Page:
Shields and Brooks on Cruz vs. Feinstein, March Madness
In this edition of the Doubleheader, syndicated columnist Mark Shields and New York Times columnist David Brooks talk with Hari Sreenivasan about an exchange between two senators over assault weapons, plus March Madness.
March 1, 2013
Shields and Brooks on March Madness, Sequester
Syndicated columnist Mark Shields, New York Times columnist David Brooks and Hari Sreenivasan tackle March Madness allegiances and whether President Barack Obama is making friends and influencing people.
Feb. 27, 2013
For Winter Sports Industry, Decreasing Snowfall Sends Business Downhill
While winter storms have blasted parts of the Midwest and Northeast, a lack of steady and deep snow -- less accumulation and faster melt -- has had serious effects for the ski industry. Hari Sreenivasan reports on how winter sports businesses are navigating the season as part of the Coping with Climate Change series.
Feb. 22, 2013
Olympian Oscar Pistorius Granted Bail in Girlfriend's Murder Case
After being charged with his girlfriend's murder, Olympian sprinter Oscar Pistorius has been released on bail. Rohit Kachroo of Independant Televiison News reports from Pretoria, South Africa.
Feb. 22, 2013
Daytona Win Would Catapult Danica Patrick to Whole New Level of Celebrity
Danica Patrick already made history when she became the first female driver to win a pole position in NASCAR's premier division. On Sunday, she will have the chance to use that spot to drive her to a first-place finish at Sunday's running of the Daytona 500. Another female first for the history books.
Feb. 19, 2013
Conflicting Accounts of Reeva Steenkamp's Death Emerge in the Courtroom
For more on the murder charges against Olympic sprinter Oscar Pistorius, Margaret Warner talks with Gary Alfonso of Feature Story News, who was in the courtroom during the bail hearing and offers reactions from fellow South Africans.
Feb. 19, 2013
Olympic Runner Oscar Pistorius Begins Bail Hearing for Girlfriend's Murder Trial
Olympic runner Oscar Pistorius was in court Tuesday for a bail hearing ahead of the murder trial for his girlfriend Reeva Steenkamp, who Pistorius admits to shooting in his home. Keme Nzerem of Independent Television News reports from South Africa on the case and the funeral held for Steenkamp.
Feb. 14, 2013
Olympic Sprinter Oscar Pistorius Charged with Murder in Girlfriend's Death
South Africans are in shock after their native son and historic sprinter Oscar Pistorius was charged with the murder of his girlfriend. Pistorius competed in the London 2012 Olympics as the first double-amputee track athlete. Ray Suarez talks with Michael Sokolove who profiled Pistorius in 2012 for the New York Times Magazine.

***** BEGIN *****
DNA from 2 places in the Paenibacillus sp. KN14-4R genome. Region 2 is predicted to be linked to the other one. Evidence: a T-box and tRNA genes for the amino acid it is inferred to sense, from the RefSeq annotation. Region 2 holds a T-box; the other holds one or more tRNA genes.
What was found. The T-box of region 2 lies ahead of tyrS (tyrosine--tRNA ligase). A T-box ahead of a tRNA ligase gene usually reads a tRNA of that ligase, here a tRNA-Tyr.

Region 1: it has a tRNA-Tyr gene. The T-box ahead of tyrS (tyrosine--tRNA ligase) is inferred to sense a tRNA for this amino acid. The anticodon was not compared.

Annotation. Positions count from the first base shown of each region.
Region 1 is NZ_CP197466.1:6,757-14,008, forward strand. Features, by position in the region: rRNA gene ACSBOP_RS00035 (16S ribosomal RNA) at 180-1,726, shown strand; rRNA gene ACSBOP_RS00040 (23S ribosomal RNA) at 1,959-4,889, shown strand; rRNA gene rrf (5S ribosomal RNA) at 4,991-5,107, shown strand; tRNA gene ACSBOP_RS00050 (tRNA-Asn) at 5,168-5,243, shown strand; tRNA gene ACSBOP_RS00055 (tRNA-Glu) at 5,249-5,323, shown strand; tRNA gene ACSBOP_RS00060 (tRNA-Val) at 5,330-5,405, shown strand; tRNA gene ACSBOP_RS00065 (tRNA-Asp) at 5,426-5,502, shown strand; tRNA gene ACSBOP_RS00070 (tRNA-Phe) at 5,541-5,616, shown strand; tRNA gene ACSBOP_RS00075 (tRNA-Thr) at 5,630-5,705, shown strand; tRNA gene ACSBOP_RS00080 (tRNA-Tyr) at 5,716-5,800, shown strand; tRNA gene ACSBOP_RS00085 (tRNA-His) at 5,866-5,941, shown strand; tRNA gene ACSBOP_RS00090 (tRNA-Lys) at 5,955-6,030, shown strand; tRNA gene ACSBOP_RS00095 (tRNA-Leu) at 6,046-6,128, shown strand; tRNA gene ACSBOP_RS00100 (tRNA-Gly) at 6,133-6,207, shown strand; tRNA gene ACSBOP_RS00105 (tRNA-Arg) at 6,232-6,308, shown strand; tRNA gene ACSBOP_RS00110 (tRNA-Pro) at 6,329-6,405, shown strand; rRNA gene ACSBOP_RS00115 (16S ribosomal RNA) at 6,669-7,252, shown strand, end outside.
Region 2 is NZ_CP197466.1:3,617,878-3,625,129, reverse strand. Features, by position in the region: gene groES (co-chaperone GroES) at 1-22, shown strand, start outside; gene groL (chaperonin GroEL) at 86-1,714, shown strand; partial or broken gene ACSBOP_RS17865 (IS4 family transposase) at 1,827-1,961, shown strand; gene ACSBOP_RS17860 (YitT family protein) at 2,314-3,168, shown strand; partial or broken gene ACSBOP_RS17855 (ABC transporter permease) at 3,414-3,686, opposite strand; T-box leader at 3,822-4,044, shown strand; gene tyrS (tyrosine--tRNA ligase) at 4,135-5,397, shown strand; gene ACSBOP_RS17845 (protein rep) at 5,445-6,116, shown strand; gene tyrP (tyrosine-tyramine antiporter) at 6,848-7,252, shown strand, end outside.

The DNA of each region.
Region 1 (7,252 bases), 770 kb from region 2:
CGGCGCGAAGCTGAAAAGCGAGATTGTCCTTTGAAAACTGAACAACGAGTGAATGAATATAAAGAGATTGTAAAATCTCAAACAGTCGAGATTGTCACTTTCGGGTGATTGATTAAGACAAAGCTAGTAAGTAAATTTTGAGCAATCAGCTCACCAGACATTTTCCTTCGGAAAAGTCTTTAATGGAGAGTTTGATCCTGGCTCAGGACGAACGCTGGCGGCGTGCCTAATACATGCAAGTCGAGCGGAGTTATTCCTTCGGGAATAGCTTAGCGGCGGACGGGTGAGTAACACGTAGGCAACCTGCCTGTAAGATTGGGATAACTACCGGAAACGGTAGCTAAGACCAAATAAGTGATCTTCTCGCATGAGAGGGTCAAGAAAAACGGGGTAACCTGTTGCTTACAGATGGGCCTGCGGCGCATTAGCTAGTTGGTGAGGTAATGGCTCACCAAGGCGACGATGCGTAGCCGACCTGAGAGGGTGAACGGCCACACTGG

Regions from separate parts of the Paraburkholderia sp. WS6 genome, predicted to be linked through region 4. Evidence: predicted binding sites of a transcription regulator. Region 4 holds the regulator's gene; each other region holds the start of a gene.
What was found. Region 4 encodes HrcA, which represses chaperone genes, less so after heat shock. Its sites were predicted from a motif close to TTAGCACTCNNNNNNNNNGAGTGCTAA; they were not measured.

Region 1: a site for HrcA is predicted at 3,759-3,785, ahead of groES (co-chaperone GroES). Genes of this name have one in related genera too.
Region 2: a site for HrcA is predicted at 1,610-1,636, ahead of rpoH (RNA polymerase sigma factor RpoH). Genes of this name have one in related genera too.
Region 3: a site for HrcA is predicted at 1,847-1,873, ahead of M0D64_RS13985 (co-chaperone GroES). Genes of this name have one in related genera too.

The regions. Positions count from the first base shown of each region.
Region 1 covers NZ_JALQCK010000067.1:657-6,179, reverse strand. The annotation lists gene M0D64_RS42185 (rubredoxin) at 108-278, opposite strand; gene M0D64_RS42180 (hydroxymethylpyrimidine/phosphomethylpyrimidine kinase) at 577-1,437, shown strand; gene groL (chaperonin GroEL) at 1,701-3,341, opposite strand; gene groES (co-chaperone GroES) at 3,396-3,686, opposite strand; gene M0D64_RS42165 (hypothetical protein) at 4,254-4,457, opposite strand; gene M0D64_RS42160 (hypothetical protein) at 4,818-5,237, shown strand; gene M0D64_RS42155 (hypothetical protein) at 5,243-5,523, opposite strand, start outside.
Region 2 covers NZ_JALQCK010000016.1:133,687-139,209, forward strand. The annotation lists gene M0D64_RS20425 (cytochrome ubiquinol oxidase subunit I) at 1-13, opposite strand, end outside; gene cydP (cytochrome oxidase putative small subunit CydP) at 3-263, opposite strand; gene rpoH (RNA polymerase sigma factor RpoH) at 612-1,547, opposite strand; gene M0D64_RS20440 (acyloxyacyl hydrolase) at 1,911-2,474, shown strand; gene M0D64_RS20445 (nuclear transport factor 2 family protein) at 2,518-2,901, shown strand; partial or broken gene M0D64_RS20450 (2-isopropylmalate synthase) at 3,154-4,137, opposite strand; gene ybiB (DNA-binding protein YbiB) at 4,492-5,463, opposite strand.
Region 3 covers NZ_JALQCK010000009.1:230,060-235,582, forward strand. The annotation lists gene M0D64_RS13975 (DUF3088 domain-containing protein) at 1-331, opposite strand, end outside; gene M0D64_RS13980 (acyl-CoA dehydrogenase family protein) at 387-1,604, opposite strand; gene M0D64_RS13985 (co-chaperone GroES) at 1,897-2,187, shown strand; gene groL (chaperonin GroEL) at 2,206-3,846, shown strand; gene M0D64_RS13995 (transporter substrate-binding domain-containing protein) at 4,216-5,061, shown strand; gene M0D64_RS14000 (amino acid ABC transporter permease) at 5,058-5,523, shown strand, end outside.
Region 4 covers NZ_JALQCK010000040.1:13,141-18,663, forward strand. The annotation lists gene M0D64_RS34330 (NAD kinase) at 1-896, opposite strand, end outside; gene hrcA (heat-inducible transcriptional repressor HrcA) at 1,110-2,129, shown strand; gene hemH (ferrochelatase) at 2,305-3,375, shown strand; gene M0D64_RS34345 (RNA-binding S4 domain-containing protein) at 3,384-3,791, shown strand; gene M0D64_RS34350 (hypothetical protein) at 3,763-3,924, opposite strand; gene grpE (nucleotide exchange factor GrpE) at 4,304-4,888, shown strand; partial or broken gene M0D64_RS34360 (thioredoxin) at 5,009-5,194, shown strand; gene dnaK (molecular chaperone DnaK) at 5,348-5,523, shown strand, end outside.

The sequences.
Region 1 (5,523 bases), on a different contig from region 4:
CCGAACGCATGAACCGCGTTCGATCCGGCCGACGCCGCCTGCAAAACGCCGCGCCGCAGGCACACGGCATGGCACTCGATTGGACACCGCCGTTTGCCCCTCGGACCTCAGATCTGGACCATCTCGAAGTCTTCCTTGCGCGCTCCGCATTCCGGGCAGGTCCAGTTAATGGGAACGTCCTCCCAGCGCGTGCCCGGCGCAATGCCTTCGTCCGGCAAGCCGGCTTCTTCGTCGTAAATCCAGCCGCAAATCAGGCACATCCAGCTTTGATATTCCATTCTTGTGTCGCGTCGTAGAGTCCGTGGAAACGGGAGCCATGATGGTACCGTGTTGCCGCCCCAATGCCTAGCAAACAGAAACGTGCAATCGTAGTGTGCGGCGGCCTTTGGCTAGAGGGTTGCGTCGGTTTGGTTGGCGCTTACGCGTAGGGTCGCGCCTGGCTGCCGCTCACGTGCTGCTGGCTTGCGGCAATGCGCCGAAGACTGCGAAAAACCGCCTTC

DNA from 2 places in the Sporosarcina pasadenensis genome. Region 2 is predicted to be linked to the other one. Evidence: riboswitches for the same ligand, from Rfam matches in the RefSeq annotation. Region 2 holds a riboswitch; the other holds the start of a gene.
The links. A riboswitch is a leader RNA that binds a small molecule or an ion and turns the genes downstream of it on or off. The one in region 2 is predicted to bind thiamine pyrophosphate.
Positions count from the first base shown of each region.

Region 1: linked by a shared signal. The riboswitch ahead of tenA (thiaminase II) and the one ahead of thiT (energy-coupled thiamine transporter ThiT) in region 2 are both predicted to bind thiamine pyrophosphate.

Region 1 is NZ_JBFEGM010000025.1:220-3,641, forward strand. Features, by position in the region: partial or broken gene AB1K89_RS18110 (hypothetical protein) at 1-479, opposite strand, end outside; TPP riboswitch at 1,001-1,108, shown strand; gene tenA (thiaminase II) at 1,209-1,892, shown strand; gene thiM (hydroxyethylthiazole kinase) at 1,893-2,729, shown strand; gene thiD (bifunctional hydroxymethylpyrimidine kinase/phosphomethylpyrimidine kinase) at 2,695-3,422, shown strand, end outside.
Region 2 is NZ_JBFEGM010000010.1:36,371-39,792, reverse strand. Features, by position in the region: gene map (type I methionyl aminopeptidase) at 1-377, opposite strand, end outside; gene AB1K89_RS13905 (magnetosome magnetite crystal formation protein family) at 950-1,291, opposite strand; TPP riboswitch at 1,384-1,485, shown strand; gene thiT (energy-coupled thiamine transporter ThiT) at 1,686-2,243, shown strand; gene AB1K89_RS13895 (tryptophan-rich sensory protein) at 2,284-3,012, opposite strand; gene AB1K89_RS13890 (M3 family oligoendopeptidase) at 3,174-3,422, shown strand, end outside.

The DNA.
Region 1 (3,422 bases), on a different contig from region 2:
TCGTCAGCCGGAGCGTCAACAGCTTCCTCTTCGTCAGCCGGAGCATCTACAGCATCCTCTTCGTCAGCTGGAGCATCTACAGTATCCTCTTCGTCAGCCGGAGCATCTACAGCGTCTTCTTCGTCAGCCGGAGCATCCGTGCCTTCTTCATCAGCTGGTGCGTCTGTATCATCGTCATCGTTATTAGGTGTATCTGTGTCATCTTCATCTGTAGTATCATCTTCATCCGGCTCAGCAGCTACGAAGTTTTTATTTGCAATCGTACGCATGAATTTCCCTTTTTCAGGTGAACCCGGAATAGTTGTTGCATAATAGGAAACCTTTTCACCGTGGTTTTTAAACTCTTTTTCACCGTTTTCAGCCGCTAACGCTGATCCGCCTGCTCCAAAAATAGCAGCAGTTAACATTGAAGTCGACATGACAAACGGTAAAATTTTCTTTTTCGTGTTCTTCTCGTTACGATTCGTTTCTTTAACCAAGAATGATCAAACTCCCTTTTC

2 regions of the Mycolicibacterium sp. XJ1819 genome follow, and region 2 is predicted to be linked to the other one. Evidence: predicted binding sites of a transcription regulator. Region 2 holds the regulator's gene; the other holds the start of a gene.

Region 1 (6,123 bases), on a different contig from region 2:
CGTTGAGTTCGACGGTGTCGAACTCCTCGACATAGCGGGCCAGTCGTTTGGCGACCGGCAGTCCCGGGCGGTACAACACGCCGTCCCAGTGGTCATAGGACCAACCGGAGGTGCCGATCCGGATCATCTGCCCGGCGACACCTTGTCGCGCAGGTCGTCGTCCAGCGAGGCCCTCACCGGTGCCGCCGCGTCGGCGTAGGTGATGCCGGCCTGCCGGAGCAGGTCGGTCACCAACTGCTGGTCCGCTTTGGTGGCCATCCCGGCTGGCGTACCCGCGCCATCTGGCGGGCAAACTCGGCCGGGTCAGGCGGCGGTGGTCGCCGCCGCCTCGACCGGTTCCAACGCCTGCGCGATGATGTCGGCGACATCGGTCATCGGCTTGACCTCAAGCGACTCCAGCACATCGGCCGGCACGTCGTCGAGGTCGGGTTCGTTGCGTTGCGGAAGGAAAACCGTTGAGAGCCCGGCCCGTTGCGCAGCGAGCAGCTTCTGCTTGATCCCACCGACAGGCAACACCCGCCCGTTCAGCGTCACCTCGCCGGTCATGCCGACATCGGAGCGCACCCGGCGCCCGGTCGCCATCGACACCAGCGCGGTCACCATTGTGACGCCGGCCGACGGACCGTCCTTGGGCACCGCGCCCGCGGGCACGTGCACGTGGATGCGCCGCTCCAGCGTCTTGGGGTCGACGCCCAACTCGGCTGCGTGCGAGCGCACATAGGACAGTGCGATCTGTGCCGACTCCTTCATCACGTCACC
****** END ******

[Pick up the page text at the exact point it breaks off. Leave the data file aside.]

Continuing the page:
Feb. 14, 2013
Double Amputee Olympic Athlete in Police Custody on Murder Charge
At the London 2012 Olympics, sprinter Oscar Pistorius made history as the first double-amputee to compete in the games. Pistorius was taken into police custody after his girlfriend was shot dead in his home. Rohit Kachroo of Independent Television News reports from Pretoria, South Africa with the latest on this shocking case.
Feb. 5, 2013
For Global Soccer, Scandal and Corruption Seem Pervasive as Grass Stains
After completing an extensive investigation, the European Union's police agency Europol suspects nearly 680 soccer matches between 2008 and 2011 -- including World Cup qualifying matches and the European Championships -- were fixed. For more, Hari Sreenivasan talks with Kevin Baxter, who covers soccer for the Los Angeles Times.
Feb. 1, 2013
Shields and Brooks on Scott Brown, Super Bowl and Deer Antler Spray
On this edition of the Doubleheader, syndicated columnist Mark Shields and New York Times columnist David Brooks begin with the decision by former Massachusetts Sen. Scott Brown to not seek the seat vacated by John Kerry. Plus, the pundits pick Super Bowl favorites.
Feb. 1, 2013
Super Bowl XLVII Rival Teams Coached by Brothers
NPR's Mike Pesca joins Jeffrey Brown to discuss what's at stake going into the upcoming Super Bowl, as well as the family connection between the two head coaches and widespread concerns over football-related head injuries.
Jan. 31, 2013
Your Favorite Super Bowl Commercials of All Time
There have been countless memorable Super Bowl commercials over the past four decades. With Super Bowl XLVII just days away we asked our NewsHour audience what their favorite Super Bowl commercial of all time is.
Jan. 22, 2013
New Scan May Enable Better Diagnosis, Treatment for Athletes' Brain Damage
Jeffrey Brown talks with Dr. Gary Small of UCLA about how new procedures may enable doctors to identify serious head injuries in athletes and others, and the grave importance of protecting our brains from physical trauma.
Jan. 18, 2013
Lance Armstrong Admits Being a 'Bully' About Doping in Oprah Interview
In a televised interview with Oprah Winfrey, former celebrated cyclist Lance Armstrong admitted to using performance-enhancing drugs. Ray Suarez looks at reactions from the United States and abroad to Armstrong's admission.
Jan. 18, 2013
One Couch, Two Americas: a Weekend with George Saunders and NFL Football
My assignment to myself last weekend: Rest, take it easy, fight off a cold. The only obligations: football and reading.
Jan. 16, 2013
Why Lance Armstrong May Be Coming Clean About Performance-Enhancing Drugs
What will be the fallout of Lance Armstrong's confession of doping during his prolific professional cycling career? Ray Suarez talks to two writers who have followed Armstrong's career: Daniel Coyle, co-author of "The Secret Race: The Hidden World of the Tour de France," and the Juliet Macur of the New York Times.
Jan. 16, 2013
Years of Denial, Cyclist Lance Armstrong Admits Performance-Enhancing Drug Use
For many years the number one cyclist in the world, the now disgraced Lance Armstrong admitted in an interview with Oraph Winfrey that he had used performance-enhancing drugs, despite past refusals. Ray Suarez reports on where investigations and penalties may lead now that Armstrong has confessed.